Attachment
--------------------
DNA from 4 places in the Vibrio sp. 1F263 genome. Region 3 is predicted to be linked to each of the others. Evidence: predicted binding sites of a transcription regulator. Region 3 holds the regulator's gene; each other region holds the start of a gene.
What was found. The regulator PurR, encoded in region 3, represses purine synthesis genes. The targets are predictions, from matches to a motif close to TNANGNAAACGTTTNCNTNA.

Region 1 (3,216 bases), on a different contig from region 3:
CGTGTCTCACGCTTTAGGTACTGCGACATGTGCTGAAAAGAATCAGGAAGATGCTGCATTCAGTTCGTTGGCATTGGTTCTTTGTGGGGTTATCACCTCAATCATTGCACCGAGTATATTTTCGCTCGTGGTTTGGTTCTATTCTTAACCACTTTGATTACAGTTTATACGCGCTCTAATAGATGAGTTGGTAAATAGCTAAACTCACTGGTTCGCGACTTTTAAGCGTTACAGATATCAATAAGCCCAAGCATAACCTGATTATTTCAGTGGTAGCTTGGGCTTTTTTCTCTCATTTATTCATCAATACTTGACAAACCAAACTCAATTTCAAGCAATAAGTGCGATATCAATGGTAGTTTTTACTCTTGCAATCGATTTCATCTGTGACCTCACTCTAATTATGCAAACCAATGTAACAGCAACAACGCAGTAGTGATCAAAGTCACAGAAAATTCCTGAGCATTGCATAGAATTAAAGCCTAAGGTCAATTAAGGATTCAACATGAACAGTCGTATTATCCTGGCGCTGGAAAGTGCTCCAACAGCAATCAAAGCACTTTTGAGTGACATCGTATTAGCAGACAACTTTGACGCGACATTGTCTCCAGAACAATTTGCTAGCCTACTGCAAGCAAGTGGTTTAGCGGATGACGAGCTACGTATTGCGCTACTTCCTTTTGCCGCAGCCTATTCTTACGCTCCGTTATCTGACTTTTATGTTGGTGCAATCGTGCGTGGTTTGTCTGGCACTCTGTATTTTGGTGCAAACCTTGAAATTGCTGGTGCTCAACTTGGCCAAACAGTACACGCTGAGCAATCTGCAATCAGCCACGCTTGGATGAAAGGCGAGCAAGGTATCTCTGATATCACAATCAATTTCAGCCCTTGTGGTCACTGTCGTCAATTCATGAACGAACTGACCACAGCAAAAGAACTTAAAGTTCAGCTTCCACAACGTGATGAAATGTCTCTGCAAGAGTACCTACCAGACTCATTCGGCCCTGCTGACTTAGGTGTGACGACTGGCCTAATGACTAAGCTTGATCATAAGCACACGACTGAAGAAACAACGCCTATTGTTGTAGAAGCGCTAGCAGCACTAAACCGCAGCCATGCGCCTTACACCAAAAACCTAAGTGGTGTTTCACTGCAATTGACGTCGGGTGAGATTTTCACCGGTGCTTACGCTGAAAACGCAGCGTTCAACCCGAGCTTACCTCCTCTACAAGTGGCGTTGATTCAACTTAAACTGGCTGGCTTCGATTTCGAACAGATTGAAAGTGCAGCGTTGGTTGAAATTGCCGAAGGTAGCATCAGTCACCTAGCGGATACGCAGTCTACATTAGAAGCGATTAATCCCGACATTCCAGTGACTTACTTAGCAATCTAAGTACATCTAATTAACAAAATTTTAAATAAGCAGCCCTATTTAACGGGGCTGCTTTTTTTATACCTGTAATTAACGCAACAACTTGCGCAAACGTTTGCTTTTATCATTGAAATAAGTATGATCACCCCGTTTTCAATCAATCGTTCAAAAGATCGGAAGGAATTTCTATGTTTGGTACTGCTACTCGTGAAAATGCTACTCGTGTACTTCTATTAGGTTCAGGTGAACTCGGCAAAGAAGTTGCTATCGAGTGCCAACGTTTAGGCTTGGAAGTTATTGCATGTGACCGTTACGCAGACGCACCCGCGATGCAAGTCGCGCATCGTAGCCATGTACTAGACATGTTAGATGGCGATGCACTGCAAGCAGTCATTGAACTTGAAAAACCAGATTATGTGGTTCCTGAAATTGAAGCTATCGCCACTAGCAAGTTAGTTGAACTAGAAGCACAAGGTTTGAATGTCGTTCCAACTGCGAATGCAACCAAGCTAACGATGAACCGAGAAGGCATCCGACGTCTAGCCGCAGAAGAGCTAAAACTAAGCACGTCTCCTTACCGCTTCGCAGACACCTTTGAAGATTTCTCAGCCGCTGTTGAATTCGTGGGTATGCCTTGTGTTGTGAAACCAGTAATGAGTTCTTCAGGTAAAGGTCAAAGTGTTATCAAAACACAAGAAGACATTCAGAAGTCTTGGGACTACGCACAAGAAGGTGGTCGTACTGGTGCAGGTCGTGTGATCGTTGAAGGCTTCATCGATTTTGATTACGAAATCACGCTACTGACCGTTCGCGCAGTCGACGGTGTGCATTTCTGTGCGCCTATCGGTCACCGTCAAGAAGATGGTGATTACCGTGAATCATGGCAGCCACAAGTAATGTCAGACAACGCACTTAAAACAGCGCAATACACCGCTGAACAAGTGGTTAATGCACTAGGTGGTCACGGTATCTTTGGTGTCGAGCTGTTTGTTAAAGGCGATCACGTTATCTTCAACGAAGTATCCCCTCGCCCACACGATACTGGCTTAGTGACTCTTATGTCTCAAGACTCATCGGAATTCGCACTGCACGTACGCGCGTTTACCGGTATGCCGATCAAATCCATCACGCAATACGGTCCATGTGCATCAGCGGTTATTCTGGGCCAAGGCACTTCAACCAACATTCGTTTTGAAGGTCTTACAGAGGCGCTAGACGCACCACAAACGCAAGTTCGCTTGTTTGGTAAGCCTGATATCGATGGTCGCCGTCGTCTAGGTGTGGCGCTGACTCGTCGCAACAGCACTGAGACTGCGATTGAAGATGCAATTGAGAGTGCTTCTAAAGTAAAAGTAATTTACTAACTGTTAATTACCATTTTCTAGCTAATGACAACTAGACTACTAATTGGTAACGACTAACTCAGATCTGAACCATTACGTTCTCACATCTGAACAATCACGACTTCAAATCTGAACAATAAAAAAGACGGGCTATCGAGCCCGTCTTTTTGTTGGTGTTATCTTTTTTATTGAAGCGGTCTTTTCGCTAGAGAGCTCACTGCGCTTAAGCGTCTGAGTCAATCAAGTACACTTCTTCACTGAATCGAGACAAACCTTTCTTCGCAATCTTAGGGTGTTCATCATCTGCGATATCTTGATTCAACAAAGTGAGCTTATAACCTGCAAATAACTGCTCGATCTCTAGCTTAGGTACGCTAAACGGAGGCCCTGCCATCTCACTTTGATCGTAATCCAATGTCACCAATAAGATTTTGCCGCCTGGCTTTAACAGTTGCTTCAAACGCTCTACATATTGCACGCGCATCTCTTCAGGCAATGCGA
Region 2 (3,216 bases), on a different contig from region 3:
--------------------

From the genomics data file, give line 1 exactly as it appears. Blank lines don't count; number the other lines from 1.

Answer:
DNA from 4 places in the Vibrio sp. 1F263 genome. Region 3 is predicted to be linked to each of the others. Evidence: predicted binding sites of a transcription regulator. Region 3 holds the regulator's gene; each other region holds the start of a gene.